Drop the Rope

The person you want to give a piece of your mind.

The argument you want to win.

The “I told you so” that you’ve been molding and honing until it’s perfectly crafted.

All of these responses are infused with an emotional energy that isn’t going to help.

The first step is to drop the rope.

Not because you are indifferent, but because you care. You care a lot. And whatever this thing is that you have to speak your truth about, it’s not the kind of thing that will have a right, a wrong, a winner and a loser. 

Not if it’s ultimately going to get where you’re so yearning to go. 

I’m sorry

You might have noticed that apologies don’t need to happen just once.

The first time, the words can catch in your throat. You might sound a bit defensive, even reluctant, a bit like the little kid who looks at the ground, mumbling almost unintelligibly as his parent nudges him forward to say “sorry.” What’s going on is either that you don’t fully believe your own words, or you sense that the person you’re speaking to isn’t totally ready to hear you.

The second time you apologize, you’ve gotten past the noise in your head (“I’m not the only one who did something wrong!”) and the self-congratulations (“I’m such a martyr”) and started to get in touch with real feelings. As these feelings of remorse start to be visible, you begin to build an emotional bridge between you and another person.

And the third time, well, the third time you are fully grounded in the truth of the wrong you’ve done, the hurt you’ve inflicted, the unnecessary slight, and you can match those feelings to the words you say and to how you say them. When that comes out, you can truly apologize and begin to set things right.

Of course there’s nothing special about apologies. This is the way it goes with any communication that has real, challenging emotional content, including expressions of humility, gratitude, requests for help, even communicating the joy and hopeful enthusiasm you have for a job you want, joy that is often buried beneath layers of seemingly-appropriate responses.

There are no shortcuts to expressing your emotional truth. There’s just the progressive work of discovering it, and then having the courage to reveal it.

Sorry.

Word Economy

Most emails are too long. And most emails, long or short, are either emotional deserts or they transmit the wrong emotional content.

Short is the only solution to email overload, and radical email shorthand is employed by nearly all the successful busy people I know. But it only works if you pick words that transmit feeling too.

One word shorthand for…

Friendly: Hey, hi, please, help, okay, great

Informal: yeah, yup, nah, sure, yo, …,

Aggressive: just (“it’s just that”), never mind, forget it

Dismissive: whatever (…you want), fine, c’mon

Connection: thank you, truly, warmly, visit (with), sorry

Encouraging: go for it!, absolutely, fabulous, super, yes!

“Just the facts” is a nice idea. But like it or not we’re communicating emotions, even in six words or less.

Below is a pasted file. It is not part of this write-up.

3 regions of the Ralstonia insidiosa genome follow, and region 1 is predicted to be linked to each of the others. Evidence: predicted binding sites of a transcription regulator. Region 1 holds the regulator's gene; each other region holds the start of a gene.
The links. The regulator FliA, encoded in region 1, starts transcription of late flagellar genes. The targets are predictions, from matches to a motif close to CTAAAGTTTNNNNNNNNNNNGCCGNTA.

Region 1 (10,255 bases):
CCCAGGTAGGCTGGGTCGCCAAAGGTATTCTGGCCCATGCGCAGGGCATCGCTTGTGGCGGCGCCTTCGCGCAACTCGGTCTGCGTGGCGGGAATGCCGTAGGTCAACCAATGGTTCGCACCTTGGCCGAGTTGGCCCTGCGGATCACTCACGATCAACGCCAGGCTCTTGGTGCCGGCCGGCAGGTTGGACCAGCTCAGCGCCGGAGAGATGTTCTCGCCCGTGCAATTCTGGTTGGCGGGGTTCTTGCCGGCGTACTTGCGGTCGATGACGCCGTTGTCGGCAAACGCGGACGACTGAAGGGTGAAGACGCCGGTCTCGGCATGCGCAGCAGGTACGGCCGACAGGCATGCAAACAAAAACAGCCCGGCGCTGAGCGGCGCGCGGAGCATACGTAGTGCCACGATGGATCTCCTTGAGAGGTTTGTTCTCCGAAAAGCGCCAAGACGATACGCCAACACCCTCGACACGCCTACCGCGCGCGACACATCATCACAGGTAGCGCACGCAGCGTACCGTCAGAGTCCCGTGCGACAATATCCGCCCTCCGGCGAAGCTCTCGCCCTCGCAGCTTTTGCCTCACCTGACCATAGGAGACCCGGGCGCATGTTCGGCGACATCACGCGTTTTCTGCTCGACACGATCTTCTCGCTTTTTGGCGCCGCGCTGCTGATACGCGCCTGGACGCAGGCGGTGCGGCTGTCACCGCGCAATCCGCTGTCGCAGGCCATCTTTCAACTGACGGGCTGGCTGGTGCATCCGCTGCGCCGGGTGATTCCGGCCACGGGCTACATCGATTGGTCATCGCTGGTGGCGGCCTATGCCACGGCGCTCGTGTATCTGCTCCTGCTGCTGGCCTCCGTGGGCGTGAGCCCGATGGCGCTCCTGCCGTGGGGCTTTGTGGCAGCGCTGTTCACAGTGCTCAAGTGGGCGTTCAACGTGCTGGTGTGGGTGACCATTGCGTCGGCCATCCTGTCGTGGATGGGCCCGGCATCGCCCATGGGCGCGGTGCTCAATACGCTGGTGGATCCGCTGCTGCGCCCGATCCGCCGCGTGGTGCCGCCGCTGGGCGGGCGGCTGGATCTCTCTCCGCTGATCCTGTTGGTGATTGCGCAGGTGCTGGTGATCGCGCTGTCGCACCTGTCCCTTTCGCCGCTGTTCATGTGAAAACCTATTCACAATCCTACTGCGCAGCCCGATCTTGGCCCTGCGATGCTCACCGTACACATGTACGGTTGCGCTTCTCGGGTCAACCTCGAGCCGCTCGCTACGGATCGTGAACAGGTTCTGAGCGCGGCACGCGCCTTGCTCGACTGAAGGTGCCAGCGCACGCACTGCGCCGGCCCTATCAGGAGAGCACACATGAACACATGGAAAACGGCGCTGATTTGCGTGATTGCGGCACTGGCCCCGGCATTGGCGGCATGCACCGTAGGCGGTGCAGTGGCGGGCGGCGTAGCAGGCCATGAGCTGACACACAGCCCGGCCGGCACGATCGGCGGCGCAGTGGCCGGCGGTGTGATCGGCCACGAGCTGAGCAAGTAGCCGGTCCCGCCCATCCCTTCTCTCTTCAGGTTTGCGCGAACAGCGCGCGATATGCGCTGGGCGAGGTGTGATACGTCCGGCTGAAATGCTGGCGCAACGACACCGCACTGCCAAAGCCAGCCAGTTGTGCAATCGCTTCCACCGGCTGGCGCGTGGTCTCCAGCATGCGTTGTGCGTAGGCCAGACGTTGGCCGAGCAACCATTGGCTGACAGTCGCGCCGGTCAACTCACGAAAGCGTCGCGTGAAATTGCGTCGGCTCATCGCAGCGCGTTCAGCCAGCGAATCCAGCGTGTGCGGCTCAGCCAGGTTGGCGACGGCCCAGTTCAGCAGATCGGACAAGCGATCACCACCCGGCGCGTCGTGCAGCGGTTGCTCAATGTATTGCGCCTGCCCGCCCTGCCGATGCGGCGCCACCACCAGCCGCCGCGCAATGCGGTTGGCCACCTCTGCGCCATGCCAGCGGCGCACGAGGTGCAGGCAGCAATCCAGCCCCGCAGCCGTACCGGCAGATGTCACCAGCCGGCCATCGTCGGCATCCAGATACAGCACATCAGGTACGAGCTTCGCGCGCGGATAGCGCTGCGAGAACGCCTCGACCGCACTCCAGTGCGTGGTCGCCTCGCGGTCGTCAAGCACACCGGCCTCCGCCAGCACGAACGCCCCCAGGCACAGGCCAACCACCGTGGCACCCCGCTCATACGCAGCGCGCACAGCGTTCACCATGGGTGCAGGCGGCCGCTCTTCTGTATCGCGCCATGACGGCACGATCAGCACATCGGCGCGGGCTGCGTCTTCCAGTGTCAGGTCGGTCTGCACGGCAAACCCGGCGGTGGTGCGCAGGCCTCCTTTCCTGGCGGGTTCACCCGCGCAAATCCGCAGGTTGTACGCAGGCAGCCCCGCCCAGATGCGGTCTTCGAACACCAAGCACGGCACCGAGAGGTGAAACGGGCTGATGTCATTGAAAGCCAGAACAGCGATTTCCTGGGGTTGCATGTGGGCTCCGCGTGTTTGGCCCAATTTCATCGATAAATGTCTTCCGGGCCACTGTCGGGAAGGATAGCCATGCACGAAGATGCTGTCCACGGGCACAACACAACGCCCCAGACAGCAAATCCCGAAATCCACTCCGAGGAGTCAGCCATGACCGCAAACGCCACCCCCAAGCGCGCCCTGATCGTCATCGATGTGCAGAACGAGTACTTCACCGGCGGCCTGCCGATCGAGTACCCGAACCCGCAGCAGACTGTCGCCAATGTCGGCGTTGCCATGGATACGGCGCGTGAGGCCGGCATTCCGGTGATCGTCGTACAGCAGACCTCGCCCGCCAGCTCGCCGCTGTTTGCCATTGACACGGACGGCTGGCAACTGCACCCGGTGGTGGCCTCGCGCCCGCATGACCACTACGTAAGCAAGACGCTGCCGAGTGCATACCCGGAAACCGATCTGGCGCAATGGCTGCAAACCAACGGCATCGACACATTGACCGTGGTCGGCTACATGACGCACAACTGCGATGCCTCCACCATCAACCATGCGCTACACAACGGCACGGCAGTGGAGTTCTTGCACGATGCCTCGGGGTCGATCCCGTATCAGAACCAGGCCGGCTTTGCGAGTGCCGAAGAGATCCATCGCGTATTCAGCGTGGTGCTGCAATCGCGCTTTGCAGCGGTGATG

The biggest risk online

Your mind doesn’t really understand it means to be online.

For example, I’m sitting in front of a computer screen, typing something that I will post on my blog.  Am I really conceptualizing the experience of each and every real, living, thinking, influencing person out there reading this post?  Am I also keeping in mind the network of people they’re part of with whom they might share this post if it strikes them? Or recalling that the words that I’m writing will be in the pubic domain, findable and searchable, forever?

Kind of makes you stop and think for a second, doesn’t it?

I’m probably not going to be able to process all of this — it’s just too much to ask of me and my simple caveman brain.  And I think it’s too much to ask of most people, which is why typing an email or writing a Facebook status update is the online version of road rage: we forget ourselves and morph into semi-anonymous bots who act in ways we never would in the real world (unless you know lots of people who shout out, “I’m taking another nap at work!” in a permanent, globally searchable database that will live on forever).

Since you’re bound to forget this too, why not cling voraciously to common sense and good manners?

Why not ask yourself if the tweet/status update/text/IM/blog post/email you’re about to write would hold up if you had to stand and read it to a close friend or a relative or your third grade teacher or a loved one or your boss?

It’s deceptive to type away and think/hope/fear that no one is listening.  Would you act differently if you were standing in front of a room filled with everyone who might hear you and all of their friends?

I sure hope not.

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The latest in embodied cognition: can getting the cold shoulder actually make you feel cold?

Apparently it can, according to a recent article in the journal Psychological Science, as recently reported in the New York Times.  Dr. Zhong and Geoffrey J. Leonardelli, of the University of Toronto, ran two experiments:

In one, they split 65 students into two groups, instructing those in one to recall a time when they felt socially rejected, and those in the other to summon a memory of social acceptance.

Many of the students were recent immigrants and had fresh memories of being isolated in the dorms, left behind while roommates went out, Dr. Zhong said.

The researchers then had each of the participants estimate the temperature in the lab room. The students who had recalled being excluded estimated the temperature to be, on average, 5 degrees Fahrenheit lower than the others.

Pretty strong evidence that how we feel governs our state of mind and action as much as what we think.